The Anaerobic Digestion & Bioresources Association (ADBA) and Renewable Energy Association (REA) have urged local authorities to do more to keep problematic types of plastic out of food waste collections.
A joint document published by the two trade bodies said AD operators and composting plants needed to work closely with councils over the use of caddy liners.
It said: “Where food waste is collected for recycling this will include what type of caddy liners are acceptable, how quality will be monitored and how to improve feedstock quality.
“Where the food waste is going to AD, having consulted with their recycling plant, local authorities may specify conventional plastics rather than compostable plastic caddy liners.”
The document, which is part of the part of the Food Waste Recycling Action Programme, also covers steps that operators, local authorities and the packaging industry can take to help achieve plastics-free composts and digestates.
Jeremy Jacobs, REA technical director, said there was an urgent need to tackle plastic pollution in soils, rivers and seas.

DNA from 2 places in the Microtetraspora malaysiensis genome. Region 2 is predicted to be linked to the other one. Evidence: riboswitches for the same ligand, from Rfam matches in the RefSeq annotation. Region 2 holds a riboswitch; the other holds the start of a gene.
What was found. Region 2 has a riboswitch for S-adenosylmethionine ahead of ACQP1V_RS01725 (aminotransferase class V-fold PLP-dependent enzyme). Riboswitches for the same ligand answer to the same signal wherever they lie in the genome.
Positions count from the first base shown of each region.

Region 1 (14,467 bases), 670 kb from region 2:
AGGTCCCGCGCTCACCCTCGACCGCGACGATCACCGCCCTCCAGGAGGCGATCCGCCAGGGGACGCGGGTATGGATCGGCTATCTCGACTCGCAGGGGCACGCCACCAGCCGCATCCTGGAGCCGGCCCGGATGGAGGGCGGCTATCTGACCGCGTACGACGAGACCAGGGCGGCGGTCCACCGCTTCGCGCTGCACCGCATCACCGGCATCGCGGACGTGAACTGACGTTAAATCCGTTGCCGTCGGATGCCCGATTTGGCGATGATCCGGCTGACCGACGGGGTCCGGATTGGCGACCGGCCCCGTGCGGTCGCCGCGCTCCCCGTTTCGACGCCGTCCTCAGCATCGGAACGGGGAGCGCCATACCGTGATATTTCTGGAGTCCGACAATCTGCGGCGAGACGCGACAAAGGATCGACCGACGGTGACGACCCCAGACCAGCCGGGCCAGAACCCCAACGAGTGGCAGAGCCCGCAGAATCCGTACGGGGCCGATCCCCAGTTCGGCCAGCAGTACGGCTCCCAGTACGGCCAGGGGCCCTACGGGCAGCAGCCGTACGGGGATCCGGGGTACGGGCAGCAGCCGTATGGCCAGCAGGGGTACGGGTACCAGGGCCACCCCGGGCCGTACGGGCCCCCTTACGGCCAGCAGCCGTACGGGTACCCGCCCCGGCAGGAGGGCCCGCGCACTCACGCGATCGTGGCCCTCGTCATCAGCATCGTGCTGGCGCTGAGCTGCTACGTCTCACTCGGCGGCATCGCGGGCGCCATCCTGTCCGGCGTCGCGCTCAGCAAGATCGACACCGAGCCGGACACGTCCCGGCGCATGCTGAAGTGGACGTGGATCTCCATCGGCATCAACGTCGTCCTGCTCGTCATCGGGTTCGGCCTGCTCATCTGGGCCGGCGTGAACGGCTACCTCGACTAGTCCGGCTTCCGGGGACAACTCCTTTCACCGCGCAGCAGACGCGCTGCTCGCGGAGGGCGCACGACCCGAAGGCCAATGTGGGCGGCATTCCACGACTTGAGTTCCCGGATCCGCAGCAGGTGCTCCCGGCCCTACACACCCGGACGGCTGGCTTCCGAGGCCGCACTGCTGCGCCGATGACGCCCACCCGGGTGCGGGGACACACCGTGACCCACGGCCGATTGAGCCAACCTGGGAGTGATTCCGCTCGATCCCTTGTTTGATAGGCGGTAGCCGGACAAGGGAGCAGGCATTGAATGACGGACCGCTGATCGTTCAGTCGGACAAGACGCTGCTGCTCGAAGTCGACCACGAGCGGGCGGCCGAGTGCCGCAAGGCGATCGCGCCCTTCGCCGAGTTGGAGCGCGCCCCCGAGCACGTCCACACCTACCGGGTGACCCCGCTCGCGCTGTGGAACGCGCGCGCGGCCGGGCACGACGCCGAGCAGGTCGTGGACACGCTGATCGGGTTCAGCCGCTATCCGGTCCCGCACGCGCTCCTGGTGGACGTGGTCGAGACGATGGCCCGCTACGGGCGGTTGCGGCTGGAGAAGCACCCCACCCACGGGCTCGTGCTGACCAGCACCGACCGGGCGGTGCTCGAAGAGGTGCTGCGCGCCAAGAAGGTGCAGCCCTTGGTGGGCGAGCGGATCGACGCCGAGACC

“As an industry we are committed to producing digestates and composts of the highest quality,” he added.
“We would like to see more local authorities communicating - via whichever channels are most effective - what can be put in their food, garden or food and garden waste bins.
“Waste collection contracts are the first link in the chain. With so many local authorities ones coming up for renewal in the next few years it’s important that those covering biodegradable waste composting and digestion specify the type of bin liner allowed, acceptable level of contaminants, financial penalties, and the right of the facility operator to reject any doubtful delivery.”